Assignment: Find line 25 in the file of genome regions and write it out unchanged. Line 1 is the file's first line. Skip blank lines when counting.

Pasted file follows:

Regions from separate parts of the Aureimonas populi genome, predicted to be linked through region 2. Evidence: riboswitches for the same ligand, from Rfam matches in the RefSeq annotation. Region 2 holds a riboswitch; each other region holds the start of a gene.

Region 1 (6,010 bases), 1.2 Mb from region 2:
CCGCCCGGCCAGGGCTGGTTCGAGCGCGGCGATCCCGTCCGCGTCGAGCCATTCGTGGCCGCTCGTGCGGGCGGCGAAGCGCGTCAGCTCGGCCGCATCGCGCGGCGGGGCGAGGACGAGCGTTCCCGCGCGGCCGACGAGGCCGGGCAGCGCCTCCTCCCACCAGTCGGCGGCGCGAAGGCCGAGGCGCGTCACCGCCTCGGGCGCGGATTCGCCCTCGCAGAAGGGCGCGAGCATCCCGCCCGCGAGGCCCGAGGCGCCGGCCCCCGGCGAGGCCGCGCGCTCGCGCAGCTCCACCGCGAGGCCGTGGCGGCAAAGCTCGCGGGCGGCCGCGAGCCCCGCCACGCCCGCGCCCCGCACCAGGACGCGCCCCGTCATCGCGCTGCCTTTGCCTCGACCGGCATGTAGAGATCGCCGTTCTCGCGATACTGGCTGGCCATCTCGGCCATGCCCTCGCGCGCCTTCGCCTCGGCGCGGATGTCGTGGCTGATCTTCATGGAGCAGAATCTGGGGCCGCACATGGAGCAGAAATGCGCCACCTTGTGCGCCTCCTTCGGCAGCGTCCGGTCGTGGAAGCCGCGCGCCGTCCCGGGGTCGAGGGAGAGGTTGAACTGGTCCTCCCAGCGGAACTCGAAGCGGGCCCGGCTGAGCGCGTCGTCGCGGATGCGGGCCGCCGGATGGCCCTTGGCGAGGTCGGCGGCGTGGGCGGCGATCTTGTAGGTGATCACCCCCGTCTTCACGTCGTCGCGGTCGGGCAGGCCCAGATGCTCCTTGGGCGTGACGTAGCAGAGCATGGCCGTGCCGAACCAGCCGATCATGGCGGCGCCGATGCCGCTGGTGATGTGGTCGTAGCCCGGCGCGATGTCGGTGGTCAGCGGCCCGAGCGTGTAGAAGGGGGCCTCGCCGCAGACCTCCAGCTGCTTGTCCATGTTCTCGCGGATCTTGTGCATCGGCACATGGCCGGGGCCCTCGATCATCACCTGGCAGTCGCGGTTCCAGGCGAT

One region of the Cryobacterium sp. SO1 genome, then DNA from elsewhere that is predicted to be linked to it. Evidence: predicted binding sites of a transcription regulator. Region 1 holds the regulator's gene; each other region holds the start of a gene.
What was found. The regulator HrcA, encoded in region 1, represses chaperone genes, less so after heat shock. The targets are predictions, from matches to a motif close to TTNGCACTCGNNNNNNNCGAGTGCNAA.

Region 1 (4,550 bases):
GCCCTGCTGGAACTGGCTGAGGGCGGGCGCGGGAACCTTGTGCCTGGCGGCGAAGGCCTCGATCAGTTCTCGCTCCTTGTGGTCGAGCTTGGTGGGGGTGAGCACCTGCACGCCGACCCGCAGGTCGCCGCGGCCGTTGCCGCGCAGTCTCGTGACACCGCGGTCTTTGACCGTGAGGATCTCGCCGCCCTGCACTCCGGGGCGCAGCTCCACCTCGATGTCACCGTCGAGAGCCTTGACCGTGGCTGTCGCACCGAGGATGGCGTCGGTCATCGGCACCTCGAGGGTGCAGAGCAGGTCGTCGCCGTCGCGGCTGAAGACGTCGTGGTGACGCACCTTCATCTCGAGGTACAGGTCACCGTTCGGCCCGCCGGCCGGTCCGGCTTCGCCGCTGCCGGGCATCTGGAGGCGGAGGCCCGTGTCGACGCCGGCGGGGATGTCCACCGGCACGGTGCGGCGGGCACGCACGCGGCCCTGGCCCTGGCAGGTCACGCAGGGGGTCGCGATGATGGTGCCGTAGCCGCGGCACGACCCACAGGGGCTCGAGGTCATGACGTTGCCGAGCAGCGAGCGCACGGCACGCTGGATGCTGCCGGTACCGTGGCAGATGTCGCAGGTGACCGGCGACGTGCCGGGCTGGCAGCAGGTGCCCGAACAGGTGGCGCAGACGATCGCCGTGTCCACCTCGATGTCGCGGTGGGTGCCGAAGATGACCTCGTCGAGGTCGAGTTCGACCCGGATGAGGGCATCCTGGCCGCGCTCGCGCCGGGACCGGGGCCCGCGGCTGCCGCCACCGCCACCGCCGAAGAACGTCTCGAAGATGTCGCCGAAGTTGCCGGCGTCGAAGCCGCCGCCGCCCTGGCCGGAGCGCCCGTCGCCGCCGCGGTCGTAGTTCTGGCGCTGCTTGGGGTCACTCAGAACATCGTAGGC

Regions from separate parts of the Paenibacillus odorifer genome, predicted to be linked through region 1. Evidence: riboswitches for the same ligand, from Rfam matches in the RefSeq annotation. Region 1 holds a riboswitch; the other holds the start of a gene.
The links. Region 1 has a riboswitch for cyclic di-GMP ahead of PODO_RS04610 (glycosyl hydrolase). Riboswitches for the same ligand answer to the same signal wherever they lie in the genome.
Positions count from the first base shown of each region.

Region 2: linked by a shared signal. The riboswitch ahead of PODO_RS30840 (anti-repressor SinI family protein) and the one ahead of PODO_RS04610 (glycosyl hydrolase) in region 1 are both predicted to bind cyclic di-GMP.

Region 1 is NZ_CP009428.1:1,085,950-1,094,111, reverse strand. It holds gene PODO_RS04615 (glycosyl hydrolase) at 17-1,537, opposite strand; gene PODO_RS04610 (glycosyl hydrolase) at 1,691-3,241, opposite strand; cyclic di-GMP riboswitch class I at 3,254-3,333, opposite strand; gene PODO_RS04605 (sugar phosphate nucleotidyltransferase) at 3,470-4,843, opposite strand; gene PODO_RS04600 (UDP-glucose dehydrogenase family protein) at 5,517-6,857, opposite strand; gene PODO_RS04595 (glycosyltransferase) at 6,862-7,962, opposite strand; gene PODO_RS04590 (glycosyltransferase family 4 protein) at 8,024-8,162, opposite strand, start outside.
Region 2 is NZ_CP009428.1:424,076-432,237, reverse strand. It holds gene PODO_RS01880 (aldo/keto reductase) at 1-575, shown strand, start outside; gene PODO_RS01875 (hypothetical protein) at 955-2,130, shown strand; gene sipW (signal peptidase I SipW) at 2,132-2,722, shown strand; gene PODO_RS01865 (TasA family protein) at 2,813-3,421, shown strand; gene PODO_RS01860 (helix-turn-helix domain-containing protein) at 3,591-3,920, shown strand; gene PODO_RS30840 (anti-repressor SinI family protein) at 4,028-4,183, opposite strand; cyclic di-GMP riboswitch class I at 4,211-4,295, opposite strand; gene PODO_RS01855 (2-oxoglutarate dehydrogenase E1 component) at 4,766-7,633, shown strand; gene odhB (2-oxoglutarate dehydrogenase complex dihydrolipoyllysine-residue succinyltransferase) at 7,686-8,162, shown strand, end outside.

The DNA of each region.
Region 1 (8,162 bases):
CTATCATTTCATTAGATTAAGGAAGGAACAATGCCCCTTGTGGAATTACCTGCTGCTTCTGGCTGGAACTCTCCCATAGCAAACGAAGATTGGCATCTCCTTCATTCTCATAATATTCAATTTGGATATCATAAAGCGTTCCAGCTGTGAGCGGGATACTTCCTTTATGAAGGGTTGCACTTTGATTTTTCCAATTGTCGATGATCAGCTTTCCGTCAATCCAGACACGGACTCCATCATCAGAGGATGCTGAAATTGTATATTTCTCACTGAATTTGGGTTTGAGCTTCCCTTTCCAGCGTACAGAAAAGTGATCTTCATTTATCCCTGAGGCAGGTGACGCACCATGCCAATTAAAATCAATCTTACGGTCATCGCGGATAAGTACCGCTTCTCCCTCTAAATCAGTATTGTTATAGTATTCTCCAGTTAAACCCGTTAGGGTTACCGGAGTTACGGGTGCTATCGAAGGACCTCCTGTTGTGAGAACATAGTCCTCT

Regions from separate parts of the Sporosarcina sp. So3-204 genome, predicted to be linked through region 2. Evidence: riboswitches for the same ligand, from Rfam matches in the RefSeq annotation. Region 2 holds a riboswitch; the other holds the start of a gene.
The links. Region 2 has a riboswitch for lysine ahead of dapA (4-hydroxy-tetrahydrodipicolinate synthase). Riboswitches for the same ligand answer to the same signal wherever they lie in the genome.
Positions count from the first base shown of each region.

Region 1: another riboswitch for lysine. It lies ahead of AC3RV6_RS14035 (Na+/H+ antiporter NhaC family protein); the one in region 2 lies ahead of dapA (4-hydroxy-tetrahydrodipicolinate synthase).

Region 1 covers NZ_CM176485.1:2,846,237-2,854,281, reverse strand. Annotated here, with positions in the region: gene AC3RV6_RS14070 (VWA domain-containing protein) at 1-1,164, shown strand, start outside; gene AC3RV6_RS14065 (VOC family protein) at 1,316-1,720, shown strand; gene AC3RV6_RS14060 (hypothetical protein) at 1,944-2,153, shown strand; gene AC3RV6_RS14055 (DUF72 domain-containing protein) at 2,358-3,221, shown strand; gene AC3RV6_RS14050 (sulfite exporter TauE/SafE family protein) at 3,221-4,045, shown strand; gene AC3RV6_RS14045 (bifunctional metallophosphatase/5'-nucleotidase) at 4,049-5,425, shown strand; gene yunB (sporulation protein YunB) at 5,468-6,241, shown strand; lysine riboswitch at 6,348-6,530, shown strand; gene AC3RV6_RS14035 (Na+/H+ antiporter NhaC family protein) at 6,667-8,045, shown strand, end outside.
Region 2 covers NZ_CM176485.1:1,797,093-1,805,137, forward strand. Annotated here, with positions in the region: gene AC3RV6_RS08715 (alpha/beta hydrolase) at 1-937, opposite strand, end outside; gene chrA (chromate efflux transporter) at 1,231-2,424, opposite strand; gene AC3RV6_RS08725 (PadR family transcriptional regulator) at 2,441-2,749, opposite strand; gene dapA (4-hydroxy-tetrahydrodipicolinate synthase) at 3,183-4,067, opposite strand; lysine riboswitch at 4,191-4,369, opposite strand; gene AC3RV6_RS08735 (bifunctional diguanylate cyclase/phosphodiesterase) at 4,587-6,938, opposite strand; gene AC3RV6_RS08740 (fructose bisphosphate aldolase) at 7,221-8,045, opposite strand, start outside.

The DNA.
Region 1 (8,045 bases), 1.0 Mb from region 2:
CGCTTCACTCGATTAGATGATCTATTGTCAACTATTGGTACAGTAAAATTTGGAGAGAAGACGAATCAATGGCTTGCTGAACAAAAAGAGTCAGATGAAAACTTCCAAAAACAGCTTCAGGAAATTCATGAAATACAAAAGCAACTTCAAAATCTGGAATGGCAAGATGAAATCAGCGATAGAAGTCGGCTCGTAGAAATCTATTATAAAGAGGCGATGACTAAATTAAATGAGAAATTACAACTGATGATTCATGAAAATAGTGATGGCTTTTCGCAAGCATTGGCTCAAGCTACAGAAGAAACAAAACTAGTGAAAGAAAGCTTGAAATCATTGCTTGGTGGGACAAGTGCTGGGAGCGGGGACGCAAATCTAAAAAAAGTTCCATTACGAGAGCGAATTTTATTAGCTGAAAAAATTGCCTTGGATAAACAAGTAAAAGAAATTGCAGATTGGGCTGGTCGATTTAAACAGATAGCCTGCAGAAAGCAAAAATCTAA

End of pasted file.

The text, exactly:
CGCTTCACTCGATTAGATGATCTATTGTCAACTATTGGTACAGTAAAATTTGGAGAGAAGACGAATCAATGGCTTGCTGAACAAAAAGAGTCAGATGAAAACTTCCAAAAACAGCTTCAGGAAATTCATGAAATACAAAAGCAACTTCAAAATCTGGAATGGCAAGATGAAATCAGCGATAGAAGTCGGCTCGTAGAAATCTATTATAAAGAGGCGATGACTAAATTAAATGAGAAATTACAACTGATGATTCATGAAAATAGTGATGGCTTTTCGCAAGCATTGGCTCAAGCTACAGAAGAAACAAAACTAGTGAAAGAAAGCTTGAAATCATTGCTTGGTGGGACAAGTGCTGGGAGCGGGGACGCAAATCTAAAAAAAGTTCCATTACGAGAGCGAATTTTATTAGCTGAAAAAATTGCCTTGGATAAACAAGTAAAAGAAATTGCAGATTGGGCTGGTCGATTTAAACAGATAGCCTGCAGAAAGCAAAAATCTAA